Essay On Dystopian Societies

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In a utopia, a society with a happy and positive atmosphere should be present. Although, the incompetency of a ruling government results in a society with overwhelming embellishments of fear and hate which ultimately establishes a dystopia. These dystopian societies are an outcome of corrupt governments that take advantage of law and order to only seek power and personal benefits. In George Orwell’s dystopian novel, Nineteen Eighty-Four (1984), and Terry Gilliam’s film, Brazil, both governments are built on inequitable systems who exercise unethical practices and execute extreme measures towards its citizens in an attempt to achieve compliance. Correspondingly, the article “Their aim was to break your spirit,” describes China’s barbaric regime and its negligence over …show more content…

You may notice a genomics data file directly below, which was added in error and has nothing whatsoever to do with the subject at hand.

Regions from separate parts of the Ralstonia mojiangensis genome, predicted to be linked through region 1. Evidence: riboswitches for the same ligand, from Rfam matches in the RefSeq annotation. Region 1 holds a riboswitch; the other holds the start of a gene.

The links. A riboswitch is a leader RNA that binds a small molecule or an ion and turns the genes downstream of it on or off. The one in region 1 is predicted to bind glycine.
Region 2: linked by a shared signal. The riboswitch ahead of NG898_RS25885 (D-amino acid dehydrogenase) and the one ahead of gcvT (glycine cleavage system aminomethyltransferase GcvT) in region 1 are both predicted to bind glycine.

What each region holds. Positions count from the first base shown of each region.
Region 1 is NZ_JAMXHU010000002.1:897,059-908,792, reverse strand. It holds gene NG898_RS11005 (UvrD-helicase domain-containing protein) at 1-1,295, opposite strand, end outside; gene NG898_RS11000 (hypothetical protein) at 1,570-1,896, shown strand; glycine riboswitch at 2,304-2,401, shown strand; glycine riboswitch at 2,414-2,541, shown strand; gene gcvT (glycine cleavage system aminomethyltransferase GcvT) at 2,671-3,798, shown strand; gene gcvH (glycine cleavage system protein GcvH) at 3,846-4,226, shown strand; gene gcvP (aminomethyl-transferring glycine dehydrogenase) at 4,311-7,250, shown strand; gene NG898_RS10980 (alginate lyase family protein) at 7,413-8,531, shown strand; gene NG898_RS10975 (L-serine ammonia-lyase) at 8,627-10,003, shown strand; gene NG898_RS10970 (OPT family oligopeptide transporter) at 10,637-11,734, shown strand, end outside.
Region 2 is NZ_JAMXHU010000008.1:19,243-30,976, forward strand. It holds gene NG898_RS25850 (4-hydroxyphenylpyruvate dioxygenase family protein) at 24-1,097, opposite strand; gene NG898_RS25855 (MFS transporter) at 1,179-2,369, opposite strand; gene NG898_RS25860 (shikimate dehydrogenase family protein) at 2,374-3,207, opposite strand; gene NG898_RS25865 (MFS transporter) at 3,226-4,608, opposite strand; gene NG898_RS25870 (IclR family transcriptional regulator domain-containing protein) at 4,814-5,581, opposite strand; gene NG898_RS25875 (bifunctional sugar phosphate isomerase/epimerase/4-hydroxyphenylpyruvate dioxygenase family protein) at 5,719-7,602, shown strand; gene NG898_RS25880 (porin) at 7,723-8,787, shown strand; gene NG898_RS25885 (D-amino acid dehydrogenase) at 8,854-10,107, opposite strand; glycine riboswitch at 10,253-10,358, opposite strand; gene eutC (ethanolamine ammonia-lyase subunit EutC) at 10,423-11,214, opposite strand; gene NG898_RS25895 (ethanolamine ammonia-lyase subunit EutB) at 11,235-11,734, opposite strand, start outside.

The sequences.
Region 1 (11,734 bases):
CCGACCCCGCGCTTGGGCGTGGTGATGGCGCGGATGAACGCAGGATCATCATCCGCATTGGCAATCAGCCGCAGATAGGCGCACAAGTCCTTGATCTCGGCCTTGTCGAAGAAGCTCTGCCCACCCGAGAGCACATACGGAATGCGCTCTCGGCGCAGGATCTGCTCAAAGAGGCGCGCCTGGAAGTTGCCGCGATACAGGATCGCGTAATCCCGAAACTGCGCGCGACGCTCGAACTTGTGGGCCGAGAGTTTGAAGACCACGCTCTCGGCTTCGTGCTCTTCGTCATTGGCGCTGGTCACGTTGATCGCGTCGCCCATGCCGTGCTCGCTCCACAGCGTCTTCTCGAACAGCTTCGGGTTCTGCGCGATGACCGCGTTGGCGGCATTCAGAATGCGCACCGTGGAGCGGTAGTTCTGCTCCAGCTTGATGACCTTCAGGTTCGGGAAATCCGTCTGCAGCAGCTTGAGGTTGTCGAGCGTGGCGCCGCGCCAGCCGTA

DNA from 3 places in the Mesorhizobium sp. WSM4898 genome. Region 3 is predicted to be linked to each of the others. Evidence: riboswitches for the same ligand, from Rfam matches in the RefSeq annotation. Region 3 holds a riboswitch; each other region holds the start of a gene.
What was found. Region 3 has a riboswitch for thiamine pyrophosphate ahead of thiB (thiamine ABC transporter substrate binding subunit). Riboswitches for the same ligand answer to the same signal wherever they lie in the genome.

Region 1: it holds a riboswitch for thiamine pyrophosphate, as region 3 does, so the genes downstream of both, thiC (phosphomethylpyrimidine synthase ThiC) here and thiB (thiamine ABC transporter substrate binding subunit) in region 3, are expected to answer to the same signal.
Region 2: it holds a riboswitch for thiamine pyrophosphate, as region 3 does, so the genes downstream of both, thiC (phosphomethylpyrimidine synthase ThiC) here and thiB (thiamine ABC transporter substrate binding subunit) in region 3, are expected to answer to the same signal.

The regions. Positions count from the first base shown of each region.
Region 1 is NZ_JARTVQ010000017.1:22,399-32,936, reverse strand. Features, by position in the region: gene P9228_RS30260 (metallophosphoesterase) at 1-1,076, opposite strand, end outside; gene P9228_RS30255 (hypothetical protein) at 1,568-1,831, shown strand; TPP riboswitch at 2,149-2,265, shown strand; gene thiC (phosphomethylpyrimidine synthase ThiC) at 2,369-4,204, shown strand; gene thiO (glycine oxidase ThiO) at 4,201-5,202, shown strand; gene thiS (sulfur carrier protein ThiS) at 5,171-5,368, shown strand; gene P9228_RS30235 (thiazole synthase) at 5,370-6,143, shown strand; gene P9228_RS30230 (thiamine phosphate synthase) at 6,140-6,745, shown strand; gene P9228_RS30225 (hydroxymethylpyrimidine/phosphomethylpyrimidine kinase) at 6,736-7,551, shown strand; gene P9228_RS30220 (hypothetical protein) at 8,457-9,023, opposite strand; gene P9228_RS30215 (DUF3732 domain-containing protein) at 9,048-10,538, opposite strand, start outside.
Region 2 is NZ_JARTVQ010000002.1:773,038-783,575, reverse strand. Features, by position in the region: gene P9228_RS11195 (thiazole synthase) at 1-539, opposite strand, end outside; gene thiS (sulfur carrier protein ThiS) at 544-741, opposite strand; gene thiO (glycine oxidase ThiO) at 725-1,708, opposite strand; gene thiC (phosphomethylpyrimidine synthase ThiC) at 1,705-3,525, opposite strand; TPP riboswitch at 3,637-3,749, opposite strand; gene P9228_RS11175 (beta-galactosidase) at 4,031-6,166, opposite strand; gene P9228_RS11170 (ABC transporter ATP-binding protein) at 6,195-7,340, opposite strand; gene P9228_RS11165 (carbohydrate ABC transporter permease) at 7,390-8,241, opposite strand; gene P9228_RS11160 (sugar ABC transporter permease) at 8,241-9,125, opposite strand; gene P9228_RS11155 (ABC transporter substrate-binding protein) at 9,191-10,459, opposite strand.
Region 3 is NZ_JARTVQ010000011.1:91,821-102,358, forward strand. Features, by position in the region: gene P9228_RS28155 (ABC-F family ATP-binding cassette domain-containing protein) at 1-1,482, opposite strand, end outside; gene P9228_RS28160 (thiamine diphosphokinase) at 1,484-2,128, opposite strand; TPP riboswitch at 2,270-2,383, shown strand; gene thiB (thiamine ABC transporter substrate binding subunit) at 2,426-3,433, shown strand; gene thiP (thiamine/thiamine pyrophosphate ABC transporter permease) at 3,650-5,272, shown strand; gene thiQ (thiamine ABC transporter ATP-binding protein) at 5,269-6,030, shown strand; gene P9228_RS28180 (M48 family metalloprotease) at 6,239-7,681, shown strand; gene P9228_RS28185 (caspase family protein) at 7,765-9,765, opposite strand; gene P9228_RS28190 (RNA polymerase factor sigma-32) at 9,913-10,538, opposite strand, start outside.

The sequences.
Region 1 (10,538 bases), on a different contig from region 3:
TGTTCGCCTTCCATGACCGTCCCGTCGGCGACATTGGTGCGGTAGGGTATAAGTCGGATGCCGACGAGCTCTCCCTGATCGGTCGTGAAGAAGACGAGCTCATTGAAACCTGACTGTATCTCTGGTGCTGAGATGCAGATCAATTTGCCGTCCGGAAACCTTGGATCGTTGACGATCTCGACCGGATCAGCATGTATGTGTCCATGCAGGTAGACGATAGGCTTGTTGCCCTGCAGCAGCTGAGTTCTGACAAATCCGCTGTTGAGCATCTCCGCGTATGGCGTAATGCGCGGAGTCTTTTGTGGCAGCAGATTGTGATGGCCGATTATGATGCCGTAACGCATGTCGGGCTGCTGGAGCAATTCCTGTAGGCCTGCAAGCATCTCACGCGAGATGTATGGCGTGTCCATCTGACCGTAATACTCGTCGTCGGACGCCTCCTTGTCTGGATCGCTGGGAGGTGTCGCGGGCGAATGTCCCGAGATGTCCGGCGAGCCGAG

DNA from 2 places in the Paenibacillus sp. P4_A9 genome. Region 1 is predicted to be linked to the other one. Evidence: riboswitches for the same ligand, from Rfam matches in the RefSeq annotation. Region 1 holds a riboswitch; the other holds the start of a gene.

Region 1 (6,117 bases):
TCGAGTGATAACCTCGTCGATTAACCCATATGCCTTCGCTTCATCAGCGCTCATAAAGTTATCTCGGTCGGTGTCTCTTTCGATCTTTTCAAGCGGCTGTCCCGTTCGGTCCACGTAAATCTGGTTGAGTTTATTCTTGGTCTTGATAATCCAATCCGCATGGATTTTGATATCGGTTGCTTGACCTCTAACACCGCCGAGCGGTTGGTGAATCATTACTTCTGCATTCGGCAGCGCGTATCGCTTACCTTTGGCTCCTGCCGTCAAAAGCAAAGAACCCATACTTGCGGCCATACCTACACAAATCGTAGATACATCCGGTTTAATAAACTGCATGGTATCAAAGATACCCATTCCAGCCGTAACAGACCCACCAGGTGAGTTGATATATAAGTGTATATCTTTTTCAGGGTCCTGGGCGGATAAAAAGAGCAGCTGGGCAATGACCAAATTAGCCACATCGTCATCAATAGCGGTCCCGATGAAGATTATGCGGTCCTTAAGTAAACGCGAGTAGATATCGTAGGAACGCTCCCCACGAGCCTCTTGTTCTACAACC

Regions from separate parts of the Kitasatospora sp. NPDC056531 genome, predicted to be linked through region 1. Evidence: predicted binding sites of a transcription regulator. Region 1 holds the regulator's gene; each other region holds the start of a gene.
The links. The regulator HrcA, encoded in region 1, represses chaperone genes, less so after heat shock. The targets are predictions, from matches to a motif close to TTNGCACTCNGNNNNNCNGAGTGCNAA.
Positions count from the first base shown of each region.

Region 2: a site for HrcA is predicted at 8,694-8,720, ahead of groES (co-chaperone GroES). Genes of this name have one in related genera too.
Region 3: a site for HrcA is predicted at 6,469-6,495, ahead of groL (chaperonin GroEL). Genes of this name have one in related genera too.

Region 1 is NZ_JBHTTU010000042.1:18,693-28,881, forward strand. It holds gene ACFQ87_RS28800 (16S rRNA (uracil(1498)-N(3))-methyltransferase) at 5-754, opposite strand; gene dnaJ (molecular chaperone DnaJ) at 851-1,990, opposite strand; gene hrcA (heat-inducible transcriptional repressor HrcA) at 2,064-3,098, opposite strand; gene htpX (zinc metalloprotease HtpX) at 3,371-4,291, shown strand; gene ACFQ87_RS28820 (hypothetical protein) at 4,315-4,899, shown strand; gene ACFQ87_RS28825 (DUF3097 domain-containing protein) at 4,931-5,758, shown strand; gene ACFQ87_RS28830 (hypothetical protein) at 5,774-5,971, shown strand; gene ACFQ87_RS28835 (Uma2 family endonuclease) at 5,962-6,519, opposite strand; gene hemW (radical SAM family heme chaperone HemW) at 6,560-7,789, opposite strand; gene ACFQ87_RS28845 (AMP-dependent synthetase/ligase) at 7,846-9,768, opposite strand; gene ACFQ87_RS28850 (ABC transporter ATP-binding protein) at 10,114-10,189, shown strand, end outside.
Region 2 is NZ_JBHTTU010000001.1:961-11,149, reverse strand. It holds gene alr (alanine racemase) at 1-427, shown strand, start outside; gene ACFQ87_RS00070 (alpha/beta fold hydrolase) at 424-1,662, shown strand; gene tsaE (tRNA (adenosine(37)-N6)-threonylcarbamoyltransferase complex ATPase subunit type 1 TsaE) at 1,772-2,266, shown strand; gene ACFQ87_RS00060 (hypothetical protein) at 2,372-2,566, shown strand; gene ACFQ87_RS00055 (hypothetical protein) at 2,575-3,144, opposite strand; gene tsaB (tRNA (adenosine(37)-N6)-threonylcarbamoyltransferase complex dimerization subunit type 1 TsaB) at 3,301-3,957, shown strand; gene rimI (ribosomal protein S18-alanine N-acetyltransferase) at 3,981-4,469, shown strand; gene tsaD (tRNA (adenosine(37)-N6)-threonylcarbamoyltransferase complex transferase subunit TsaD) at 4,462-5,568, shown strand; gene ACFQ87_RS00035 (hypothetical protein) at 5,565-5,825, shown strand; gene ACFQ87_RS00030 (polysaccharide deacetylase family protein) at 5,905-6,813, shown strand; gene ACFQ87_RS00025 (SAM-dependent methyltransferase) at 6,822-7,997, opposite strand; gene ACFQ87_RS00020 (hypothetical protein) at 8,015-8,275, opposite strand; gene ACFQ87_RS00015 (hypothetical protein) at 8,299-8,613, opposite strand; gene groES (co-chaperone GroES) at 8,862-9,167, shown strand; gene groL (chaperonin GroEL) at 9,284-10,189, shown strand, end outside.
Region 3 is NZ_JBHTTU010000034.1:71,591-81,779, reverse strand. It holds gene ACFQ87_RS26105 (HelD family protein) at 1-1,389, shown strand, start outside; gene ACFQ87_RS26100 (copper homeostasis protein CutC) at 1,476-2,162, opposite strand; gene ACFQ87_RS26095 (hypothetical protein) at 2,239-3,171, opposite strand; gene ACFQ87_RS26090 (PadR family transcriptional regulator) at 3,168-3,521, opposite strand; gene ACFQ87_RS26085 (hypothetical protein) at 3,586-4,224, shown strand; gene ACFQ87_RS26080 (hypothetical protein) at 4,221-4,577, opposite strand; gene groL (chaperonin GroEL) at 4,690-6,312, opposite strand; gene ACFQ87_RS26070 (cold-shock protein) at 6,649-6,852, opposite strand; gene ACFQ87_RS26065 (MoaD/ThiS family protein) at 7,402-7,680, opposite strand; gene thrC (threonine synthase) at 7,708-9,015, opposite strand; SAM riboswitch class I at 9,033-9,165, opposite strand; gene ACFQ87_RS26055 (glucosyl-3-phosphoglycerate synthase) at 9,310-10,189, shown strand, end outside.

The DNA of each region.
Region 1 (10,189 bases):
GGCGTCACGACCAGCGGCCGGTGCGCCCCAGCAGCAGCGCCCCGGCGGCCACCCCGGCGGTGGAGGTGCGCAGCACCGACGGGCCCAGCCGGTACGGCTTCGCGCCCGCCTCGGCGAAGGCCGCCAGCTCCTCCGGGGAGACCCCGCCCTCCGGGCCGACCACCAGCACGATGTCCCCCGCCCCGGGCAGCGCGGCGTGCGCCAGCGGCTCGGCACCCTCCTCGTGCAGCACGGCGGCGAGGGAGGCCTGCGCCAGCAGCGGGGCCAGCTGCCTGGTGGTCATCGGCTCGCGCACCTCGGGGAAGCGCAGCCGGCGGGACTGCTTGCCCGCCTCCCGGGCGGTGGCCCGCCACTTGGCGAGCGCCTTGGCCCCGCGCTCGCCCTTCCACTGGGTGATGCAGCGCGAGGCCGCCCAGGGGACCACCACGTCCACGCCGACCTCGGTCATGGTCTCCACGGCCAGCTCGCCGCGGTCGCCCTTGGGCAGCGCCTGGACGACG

The Party’s idea of english socialism, Ingsoc, lacks validity that upholds fabrications to sustain jurisdiction. Living under this tyrannical system, citizens have no scope of individual thought and are compelled to consent to the injustices enforced by the Party. Comparably, the thorough analysis of Mr. Wang’s story in “Their Aim Was to Break Your Spirit” reveals the foundation-less and unethical workings of the Chinese Communist Party. Mr. Wang’s exposure to months of severe torture lead him to involuntarily admit to the false allegations held against him. Everything he had endured had vanished as soon as he entered the very building where he was being questioned. The details of Mr. Wang’s case demonstrates the arbitrary system that George Orwell emphasized in his novel. It encourages a system that transforms normal citizens into prisoners with no reason or evidence against them and by doing so these citizens are confined within facilities in which visitors, even lawyers are prohibited to associate with the victims for over a year. The Chinese Communist Party is a reflection of 1984’s totalitarian government in its inequitable justice

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